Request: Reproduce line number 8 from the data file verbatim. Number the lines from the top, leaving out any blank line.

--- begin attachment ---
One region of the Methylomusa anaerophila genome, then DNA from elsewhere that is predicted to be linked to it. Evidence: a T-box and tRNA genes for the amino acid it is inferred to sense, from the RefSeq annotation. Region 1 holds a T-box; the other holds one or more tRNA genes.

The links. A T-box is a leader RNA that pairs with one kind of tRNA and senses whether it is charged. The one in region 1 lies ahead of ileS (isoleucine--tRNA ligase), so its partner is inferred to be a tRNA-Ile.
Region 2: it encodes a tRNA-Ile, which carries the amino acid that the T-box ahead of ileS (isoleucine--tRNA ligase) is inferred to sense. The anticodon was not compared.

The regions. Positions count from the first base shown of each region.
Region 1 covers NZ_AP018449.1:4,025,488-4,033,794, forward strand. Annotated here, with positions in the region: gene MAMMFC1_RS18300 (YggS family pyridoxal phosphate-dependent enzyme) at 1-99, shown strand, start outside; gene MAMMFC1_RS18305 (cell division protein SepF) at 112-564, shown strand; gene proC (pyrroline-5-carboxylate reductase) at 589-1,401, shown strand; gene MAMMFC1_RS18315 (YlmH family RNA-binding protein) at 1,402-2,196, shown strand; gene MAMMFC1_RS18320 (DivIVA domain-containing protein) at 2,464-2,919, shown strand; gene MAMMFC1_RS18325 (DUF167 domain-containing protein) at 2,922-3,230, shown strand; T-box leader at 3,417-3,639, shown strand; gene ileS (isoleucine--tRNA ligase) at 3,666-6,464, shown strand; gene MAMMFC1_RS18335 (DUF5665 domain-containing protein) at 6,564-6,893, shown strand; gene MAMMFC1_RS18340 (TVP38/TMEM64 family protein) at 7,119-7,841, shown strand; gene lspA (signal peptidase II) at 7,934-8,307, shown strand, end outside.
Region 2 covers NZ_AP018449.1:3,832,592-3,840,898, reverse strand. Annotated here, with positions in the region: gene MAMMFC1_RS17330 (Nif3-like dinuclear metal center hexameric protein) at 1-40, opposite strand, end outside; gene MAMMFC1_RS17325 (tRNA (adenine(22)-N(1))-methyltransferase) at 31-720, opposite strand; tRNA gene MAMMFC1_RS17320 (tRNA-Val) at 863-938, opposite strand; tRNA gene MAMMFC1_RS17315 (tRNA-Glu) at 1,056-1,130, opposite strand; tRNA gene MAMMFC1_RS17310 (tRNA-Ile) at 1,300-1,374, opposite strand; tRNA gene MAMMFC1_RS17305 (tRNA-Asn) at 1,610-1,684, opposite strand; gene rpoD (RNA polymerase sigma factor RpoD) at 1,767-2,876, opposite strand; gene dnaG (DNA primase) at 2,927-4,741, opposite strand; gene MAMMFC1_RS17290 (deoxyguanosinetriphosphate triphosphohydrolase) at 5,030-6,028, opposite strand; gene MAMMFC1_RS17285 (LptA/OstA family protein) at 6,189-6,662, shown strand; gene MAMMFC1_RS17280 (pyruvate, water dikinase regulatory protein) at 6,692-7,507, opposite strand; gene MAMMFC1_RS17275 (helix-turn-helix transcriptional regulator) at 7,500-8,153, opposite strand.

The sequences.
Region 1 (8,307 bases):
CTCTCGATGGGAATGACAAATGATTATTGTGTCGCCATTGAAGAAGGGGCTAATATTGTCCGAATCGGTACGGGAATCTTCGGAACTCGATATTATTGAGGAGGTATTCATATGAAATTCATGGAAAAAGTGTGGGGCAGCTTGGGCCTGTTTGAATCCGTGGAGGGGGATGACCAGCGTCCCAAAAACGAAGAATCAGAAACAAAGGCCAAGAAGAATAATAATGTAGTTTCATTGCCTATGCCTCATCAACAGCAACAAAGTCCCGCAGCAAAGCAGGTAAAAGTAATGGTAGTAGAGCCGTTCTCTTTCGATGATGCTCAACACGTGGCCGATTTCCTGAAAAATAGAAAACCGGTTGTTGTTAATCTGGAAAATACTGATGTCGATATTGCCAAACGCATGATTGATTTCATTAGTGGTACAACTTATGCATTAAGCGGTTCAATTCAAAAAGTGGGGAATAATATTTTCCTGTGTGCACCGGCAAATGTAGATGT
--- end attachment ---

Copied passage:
Region 1 (8,307 bases):